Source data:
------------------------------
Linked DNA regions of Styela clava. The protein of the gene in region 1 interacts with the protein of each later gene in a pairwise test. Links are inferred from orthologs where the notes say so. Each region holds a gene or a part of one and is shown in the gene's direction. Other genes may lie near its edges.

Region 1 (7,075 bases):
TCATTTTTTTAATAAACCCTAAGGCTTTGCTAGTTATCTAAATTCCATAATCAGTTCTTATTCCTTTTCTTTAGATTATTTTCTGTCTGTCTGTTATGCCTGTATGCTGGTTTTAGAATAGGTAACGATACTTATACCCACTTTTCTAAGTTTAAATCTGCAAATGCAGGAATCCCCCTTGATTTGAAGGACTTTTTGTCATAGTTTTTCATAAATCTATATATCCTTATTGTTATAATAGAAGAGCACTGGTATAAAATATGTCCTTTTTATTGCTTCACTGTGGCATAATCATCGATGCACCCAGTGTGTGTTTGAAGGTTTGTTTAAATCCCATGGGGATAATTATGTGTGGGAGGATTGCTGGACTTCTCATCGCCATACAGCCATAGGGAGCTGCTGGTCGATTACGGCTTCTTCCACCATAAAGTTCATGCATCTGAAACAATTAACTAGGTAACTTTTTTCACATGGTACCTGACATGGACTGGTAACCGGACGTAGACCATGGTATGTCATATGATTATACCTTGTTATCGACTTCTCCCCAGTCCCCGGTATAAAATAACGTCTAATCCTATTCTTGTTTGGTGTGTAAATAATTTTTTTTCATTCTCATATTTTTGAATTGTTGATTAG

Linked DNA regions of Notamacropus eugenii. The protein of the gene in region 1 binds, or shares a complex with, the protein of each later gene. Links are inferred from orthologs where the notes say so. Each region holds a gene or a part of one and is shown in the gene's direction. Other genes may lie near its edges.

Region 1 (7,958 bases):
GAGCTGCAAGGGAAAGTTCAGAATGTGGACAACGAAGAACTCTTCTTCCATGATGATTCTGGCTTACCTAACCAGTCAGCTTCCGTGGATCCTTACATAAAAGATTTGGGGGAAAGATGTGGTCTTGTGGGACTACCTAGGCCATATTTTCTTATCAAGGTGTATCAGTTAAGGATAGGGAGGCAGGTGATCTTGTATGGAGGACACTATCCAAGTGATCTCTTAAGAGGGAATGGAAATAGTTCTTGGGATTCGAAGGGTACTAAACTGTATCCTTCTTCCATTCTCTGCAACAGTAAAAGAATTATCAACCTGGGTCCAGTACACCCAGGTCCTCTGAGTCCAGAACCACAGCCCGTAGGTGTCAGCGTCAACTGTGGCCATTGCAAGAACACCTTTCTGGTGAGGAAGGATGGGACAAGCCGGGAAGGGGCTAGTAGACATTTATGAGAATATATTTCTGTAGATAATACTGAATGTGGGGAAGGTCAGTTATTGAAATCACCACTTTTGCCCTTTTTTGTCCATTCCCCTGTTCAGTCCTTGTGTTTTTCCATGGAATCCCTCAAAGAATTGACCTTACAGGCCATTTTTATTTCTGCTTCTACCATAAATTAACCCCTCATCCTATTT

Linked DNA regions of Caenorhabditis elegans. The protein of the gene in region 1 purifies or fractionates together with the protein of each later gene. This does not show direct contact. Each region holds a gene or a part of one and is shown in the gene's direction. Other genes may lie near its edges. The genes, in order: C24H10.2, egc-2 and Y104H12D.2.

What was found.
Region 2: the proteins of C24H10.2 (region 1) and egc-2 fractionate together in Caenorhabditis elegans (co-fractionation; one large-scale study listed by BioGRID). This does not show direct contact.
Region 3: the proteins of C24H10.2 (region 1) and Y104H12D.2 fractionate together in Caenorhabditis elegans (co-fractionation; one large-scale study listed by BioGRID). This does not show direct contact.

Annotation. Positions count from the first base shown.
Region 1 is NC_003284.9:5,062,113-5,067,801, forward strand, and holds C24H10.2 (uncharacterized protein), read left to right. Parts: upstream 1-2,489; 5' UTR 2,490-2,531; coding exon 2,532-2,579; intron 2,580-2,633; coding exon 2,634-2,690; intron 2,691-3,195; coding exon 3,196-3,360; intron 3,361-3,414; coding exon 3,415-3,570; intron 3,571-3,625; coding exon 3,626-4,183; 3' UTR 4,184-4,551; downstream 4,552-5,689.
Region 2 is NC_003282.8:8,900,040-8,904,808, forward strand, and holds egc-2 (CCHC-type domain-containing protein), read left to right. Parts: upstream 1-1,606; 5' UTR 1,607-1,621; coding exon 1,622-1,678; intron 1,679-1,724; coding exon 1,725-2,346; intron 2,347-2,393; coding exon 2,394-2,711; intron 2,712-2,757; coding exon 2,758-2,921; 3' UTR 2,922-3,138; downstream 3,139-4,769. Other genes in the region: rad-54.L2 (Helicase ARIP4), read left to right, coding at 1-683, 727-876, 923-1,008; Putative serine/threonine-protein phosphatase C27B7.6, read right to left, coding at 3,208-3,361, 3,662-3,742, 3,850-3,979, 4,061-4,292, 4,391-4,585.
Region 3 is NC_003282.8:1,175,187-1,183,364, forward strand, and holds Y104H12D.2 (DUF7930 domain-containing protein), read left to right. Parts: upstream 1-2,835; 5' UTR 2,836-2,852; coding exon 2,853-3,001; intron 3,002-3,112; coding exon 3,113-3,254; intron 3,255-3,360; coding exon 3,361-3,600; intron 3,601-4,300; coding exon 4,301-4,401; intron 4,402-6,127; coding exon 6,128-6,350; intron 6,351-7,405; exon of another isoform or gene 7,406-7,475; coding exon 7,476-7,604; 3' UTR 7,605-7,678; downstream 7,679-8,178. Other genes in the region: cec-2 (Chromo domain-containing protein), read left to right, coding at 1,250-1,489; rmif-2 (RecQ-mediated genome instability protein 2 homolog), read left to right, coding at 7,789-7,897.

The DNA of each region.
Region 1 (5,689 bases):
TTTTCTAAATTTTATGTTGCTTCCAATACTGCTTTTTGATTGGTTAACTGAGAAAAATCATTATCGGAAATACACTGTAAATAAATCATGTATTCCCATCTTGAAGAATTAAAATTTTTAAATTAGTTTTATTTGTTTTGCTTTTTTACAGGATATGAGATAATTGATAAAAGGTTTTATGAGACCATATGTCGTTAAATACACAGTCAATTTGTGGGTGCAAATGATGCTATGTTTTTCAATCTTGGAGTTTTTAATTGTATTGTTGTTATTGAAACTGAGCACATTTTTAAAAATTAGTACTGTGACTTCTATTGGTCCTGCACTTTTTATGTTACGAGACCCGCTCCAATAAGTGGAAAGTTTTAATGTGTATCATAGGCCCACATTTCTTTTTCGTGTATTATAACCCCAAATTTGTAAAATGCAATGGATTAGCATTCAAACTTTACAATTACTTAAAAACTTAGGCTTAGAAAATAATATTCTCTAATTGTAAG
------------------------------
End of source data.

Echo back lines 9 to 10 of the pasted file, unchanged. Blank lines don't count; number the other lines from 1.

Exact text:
Region 2: the proteins of C24H10.2 (region 1) and egc-2 fractionate together in Caenorhabditis elegans (co-fractionation; one large-scale study listed by BioGRID). This does not show direct contact.
Region 3: the proteins of C24H10.2 (region 1) and Y104H12D.2 fractionate together in Caenorhabditis elegans (co-fractionation; one large-scale study listed by BioGRID). This does not show direct contact.